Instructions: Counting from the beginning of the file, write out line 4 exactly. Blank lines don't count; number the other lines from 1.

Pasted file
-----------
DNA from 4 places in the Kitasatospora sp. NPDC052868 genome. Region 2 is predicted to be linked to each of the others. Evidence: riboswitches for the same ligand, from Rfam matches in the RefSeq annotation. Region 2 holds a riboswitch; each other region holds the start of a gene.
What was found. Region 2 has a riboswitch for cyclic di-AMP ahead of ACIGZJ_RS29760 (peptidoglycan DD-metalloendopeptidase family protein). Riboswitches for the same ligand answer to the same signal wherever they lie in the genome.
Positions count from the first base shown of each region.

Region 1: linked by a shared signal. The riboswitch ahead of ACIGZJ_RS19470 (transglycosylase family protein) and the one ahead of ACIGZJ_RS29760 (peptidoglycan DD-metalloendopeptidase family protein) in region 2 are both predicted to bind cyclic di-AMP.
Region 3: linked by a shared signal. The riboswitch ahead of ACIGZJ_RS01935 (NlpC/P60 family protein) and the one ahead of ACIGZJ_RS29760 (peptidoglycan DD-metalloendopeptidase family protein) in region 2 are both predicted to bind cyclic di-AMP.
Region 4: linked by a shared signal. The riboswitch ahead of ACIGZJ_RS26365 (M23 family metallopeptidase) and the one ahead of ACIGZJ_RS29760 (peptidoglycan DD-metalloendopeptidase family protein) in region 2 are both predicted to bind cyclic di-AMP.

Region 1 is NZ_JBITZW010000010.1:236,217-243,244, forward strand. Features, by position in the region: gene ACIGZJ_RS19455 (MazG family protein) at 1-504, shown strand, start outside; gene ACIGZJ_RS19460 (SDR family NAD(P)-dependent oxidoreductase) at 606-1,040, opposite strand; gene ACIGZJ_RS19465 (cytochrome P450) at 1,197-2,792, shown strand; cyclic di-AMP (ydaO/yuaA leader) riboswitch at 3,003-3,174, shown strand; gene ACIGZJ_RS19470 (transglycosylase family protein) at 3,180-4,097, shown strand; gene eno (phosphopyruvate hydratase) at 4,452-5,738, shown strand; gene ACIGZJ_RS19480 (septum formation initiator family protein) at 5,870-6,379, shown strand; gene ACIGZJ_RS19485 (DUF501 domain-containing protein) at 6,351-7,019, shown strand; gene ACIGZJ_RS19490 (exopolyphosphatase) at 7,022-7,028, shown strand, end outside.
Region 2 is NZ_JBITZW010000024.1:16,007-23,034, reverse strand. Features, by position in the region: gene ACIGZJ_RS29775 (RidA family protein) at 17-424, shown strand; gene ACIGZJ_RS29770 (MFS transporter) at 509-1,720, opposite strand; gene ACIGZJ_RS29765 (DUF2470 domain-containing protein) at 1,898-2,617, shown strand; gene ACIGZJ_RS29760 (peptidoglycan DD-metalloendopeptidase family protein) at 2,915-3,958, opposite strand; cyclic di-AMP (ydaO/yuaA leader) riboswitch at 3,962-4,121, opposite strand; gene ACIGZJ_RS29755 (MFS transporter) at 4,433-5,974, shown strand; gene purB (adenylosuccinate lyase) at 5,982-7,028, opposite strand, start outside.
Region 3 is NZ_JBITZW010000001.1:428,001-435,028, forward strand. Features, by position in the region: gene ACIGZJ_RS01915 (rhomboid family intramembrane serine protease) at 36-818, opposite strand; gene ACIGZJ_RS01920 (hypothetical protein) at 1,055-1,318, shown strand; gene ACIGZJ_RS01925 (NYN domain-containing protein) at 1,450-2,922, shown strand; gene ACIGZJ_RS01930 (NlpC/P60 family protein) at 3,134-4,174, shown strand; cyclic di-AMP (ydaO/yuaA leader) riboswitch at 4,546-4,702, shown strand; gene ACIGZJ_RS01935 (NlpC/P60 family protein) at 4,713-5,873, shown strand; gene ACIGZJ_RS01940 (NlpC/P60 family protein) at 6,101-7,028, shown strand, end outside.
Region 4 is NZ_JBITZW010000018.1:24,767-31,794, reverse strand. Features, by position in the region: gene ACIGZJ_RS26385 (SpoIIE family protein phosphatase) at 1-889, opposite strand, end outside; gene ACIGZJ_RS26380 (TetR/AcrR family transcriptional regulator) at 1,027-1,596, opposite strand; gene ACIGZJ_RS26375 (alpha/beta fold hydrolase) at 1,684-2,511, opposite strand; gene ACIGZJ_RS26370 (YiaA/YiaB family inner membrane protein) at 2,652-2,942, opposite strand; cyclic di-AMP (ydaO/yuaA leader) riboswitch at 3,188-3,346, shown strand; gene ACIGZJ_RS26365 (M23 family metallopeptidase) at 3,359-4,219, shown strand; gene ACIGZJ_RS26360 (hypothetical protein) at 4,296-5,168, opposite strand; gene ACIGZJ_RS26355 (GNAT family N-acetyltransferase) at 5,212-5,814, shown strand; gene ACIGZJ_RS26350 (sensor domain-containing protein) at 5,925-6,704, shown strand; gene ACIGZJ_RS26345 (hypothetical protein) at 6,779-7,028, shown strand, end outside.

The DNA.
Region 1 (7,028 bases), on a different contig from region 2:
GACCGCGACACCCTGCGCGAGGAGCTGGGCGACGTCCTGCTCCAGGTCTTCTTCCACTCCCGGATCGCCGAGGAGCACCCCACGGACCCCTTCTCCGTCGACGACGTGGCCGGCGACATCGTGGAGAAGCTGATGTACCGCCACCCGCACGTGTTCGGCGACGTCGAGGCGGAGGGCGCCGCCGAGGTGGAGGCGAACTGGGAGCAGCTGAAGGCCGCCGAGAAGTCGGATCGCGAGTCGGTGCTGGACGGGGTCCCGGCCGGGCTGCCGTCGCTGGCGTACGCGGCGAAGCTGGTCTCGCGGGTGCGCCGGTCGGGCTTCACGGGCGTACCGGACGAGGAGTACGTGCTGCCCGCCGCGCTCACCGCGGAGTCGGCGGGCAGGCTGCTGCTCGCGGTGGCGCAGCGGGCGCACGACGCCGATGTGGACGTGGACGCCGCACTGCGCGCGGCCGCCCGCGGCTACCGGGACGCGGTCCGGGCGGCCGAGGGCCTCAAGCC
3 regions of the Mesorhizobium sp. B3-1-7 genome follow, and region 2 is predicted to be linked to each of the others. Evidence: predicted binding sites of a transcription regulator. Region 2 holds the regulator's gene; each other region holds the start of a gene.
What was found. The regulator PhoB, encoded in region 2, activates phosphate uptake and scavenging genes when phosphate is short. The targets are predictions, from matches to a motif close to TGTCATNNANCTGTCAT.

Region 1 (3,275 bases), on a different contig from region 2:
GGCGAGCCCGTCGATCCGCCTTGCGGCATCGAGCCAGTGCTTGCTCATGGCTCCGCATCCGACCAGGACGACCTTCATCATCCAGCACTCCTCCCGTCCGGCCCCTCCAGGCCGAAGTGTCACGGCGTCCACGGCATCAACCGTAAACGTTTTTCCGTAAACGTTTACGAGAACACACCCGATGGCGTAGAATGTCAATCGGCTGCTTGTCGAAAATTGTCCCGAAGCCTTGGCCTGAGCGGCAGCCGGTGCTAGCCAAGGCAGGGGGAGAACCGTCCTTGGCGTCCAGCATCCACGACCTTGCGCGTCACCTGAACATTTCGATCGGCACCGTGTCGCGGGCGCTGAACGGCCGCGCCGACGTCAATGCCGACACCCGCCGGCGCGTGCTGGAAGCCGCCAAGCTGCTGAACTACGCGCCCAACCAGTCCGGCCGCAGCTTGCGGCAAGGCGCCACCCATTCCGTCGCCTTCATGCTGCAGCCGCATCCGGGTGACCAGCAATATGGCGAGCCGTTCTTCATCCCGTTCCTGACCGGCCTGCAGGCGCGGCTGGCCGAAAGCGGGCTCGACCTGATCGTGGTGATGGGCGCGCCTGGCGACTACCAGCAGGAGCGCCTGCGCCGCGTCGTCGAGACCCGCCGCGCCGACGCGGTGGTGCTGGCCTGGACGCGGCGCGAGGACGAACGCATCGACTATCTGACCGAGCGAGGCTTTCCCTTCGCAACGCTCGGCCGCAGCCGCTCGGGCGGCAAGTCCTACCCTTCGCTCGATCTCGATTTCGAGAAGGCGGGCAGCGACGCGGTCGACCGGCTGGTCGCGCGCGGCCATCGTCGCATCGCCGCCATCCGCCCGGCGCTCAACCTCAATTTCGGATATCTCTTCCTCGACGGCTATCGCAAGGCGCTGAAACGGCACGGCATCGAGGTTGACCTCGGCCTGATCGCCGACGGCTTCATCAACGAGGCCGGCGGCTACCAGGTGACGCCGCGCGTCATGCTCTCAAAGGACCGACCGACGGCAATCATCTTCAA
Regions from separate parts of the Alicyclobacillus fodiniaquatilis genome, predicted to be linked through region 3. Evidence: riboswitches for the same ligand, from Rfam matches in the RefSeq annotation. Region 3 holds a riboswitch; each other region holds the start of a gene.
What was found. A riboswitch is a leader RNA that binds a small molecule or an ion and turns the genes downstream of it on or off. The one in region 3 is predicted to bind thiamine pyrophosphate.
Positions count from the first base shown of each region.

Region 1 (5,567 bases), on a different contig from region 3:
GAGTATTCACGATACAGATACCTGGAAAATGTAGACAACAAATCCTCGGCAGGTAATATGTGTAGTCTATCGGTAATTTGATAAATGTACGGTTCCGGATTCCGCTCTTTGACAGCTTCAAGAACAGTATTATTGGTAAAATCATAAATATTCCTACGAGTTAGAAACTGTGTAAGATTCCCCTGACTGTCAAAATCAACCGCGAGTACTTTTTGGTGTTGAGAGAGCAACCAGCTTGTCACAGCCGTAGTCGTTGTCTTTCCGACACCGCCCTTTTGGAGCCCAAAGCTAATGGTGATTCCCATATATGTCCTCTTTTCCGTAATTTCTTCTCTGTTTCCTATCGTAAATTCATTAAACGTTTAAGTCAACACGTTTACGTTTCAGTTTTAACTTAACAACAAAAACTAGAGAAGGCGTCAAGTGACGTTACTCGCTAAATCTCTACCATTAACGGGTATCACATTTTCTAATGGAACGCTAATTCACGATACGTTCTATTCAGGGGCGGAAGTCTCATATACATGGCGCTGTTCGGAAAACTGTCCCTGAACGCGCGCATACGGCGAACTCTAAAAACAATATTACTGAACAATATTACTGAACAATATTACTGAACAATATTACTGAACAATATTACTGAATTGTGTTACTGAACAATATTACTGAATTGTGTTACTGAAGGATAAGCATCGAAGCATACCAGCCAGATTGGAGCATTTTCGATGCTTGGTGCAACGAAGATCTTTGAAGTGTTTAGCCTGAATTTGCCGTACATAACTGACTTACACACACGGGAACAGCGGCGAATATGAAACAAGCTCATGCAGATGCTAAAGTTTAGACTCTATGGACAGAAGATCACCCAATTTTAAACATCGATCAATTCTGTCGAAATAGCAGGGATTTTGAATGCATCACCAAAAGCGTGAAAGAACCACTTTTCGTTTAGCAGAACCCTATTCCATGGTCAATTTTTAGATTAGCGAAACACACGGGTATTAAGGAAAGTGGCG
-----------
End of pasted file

Region 1: linked by a shared signal. The riboswitch ahead of ACIGZJ_RS19470 (transglycosylase family protein) and the one ahead of ACIGZJ_RS29760 (peptidoglycan DD-metalloendopeptidase family protein) in region 2 are both predicted to bind cyclic di-AMP.